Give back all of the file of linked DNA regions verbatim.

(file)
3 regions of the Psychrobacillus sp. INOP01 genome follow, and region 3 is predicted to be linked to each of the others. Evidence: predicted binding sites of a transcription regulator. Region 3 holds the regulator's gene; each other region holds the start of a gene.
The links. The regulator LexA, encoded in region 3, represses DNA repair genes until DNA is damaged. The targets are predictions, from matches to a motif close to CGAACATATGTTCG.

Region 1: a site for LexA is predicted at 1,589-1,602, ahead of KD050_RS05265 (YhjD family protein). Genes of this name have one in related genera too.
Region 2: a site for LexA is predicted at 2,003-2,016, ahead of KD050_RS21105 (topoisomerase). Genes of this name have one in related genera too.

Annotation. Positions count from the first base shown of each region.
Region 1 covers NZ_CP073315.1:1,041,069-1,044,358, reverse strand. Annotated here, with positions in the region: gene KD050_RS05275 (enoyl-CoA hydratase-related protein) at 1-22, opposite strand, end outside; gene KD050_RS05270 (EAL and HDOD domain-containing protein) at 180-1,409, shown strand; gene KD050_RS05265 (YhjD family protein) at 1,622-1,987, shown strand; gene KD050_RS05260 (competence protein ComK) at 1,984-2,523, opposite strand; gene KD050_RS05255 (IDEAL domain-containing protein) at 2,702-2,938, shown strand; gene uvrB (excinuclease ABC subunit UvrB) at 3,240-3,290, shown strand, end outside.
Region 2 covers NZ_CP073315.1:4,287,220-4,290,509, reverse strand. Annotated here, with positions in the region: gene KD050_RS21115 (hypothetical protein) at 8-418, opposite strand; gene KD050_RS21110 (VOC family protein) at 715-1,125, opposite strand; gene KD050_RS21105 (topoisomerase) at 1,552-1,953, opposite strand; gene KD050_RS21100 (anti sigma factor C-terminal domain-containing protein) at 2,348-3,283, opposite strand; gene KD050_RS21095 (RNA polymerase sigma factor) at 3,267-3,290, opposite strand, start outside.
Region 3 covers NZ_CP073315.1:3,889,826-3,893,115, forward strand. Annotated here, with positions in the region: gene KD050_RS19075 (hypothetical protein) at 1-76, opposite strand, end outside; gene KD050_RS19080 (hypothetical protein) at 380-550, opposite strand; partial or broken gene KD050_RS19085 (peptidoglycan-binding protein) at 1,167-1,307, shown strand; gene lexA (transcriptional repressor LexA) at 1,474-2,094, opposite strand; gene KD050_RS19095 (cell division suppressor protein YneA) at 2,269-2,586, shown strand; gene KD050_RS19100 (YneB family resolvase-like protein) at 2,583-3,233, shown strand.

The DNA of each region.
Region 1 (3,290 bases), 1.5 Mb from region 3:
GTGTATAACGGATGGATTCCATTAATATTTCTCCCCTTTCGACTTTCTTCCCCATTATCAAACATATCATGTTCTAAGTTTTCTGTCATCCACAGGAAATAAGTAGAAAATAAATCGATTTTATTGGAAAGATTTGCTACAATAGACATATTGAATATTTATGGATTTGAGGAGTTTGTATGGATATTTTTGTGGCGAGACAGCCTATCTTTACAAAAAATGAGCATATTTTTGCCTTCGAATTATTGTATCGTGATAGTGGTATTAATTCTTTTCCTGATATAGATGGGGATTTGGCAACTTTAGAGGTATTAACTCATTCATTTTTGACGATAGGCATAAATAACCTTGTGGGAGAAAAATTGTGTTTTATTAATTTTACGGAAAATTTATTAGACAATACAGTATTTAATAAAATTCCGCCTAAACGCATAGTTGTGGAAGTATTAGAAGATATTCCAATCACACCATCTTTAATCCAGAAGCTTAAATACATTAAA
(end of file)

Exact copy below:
3 regions of the Psychrobacillus sp. INOP01 genome follow, and region 3 is predicted to be linked to each of the others. Evidence: predicted binding sites of a transcription regulator. Region 3 holds the regulator's gene; each other region holds the start of a gene.
The links. The regulator LexA, encoded in region 3, represses DNA repair genes until DNA is damaged. The targets are predictions, from matches to a motif close to CGAACATATGTTCG.

Region 1: a site for LexA is predicted at 1,589-1,602, ahead of KD050_RS05265 (YhjD family protein). Genes of this name have one in related genera too.
Region 2: a site for LexA is predicted at 2,003-2,016, ahead of KD050_RS21105 (topoisomerase). Genes of this name have one in related genera too.

Annotation. Positions count from the first base shown of each region.
Region 1 covers NZ_CP073315.1:1,041,069-1,044,358, reverse strand. Annotated here, with positions in the region: gene KD050_RS05275 (enoyl-CoA hydratase-related protein) at 1-22, opposite strand, end outside; gene KD050_RS05270 (EAL and HDOD domain-containing protein) at 180-1,409, shown strand; gene KD050_RS05265 (YhjD family protein) at 1,622-1,987, shown strand; gene KD050_RS05260 (competence protein ComK) at 1,984-2,523, opposite strand; gene KD050_RS05255 (IDEAL domain-containing protein) at 2,702-2,938, shown strand; gene uvrB (excinuclease ABC subunit UvrB) at 3,240-3,290, shown strand, end outside.
Region 2 covers NZ_CP073315.1:4,287,220-4,290,509, reverse strand. Annotated here, with positions in the region: gene KD050_RS21115 (hypothetical protein) at 8-418, opposite strand; gene KD050_RS21110 (VOC family protein) at 715-1,125, opposite strand; gene KD050_RS21105 (topoisomerase) at 1,552-1,953, opposite strand; gene KD050_RS21100 (anti sigma factor C-terminal domain-containing protein) at 2,348-3,283, opposite strand; gene KD050_RS21095 (RNA polymerase sigma factor) at 3,267-3,290, opposite strand, start outside.
Region 3 covers NZ_CP073315.1:3,889,826-3,893,115, forward strand. Annotated here, with positions in the region: gene KD050_RS19075 (hypothetical protein) at 1-76, opposite strand, end outside; gene KD050_RS19080 (hypothetical protein) at 380-550, opposite strand; partial or broken gene KD050_RS19085 (peptidoglycan-binding protein) at 1,167-1,307, shown strand; gene lexA (transcriptional repressor LexA) at 1,474-2,094, opposite strand; gene KD050_RS19095 (cell division suppressor protein YneA) at 2,269-2,586, shown strand; gene KD050_RS19100 (YneB family resolvase-like protein) at 2,583-3,233, shown strand.

The DNA of each region.
Region 1 (3,290 bases), 1.5 Mb from region 3:
GTGTATAACGGATGGATTCCATTAATATTTCTCCCCTTTCGACTTTCTTCCCCATTATCAAACATATCATGTTCTAAGTTTTCTGTCATCCACAGGAAATAAGTAGAAAATAAATCGATTTTATTGGAAAGATTTGCTACAATAGACATATTGAATATTTATGGATTTGAGGAGTTTGTATGGATATTTTTGTGGCGAGACAGCCTATCTTTACAAAAAATGAGCATATTTTTGCCTTCGAATTATTGTATCGTGATAGTGGTATTAATTCTTTTCCTGATATAGATGGGGATTTGGCAACTTTAGAGGTATTAACTCATTCATTTTTGACGATAGGCATAAATAACCTTGTGGGAGAAAAATTGTGTTTTATTAATTTTACGGAAAATTTATTAGACAATACAGTATTTAATAAAATTCCGCCTAAACGCATAGTTGTGGAAGTATTAGAAGATATTCCAATCACACCATCTTTAATCCAGAAGCTTAAATACATTAAA